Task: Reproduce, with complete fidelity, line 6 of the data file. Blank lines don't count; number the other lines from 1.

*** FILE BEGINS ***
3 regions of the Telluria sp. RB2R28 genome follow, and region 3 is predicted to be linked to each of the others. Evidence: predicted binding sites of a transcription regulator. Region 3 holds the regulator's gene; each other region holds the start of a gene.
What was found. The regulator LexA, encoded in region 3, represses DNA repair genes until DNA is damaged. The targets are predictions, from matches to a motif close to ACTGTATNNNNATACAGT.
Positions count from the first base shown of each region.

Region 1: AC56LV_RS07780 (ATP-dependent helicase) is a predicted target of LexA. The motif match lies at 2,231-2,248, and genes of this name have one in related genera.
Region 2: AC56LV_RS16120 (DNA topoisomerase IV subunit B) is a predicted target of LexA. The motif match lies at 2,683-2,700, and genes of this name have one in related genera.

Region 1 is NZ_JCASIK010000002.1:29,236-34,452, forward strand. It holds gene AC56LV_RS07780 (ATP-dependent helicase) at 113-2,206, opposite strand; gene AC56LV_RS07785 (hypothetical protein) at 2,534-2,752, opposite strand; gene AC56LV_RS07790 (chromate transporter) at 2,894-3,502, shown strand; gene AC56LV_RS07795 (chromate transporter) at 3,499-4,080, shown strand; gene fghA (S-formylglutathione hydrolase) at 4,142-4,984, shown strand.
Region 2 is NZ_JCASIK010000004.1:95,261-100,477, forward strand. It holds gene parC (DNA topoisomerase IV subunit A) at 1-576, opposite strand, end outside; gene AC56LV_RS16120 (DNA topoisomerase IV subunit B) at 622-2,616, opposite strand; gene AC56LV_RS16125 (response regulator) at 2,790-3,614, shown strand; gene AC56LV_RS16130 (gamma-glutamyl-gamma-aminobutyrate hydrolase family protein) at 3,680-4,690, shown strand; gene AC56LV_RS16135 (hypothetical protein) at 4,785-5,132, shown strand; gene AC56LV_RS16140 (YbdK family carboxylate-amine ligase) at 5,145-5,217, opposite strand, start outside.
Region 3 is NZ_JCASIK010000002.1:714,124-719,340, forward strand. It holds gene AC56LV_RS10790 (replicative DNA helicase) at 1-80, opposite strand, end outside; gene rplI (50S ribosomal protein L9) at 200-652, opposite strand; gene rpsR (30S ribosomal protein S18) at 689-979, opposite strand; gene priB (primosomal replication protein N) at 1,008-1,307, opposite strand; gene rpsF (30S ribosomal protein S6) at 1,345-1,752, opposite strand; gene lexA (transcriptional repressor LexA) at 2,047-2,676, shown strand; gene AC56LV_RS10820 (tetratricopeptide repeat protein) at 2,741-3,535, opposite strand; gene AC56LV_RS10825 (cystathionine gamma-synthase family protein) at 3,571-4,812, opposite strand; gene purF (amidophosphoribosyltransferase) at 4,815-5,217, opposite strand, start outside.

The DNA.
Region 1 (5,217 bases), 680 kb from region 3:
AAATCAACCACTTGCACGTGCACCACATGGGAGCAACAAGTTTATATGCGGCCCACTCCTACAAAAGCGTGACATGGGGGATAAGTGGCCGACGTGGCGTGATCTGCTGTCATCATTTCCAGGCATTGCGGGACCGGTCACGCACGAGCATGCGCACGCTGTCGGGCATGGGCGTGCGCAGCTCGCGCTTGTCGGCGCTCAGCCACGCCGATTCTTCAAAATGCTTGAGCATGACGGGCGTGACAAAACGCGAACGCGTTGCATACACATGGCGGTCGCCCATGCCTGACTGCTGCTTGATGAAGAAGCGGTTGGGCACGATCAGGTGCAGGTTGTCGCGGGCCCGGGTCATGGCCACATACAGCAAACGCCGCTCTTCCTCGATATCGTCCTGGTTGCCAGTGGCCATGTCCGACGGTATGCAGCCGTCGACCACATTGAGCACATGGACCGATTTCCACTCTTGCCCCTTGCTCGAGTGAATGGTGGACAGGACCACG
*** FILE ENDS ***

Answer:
Region 1 is NZ_JCASIK010000002.1:29,236-34,452, forward strand. It holds gene AC56LV_RS07780 (ATP-dependent helicase) at 113-2,206, opposite strand; gene AC56LV_RS07785 (hypothetical protein) at 2,534-2,752, opposite strand; gene AC56LV_RS07790 (chromate transporter) at 2,894-3,502, shown strand; gene AC56LV_RS07795 (chromate transporter) at 3,499-4,080, shown strand; gene fghA (S-formylglutathione hydrolase) at 4,142-4,984, shown strand.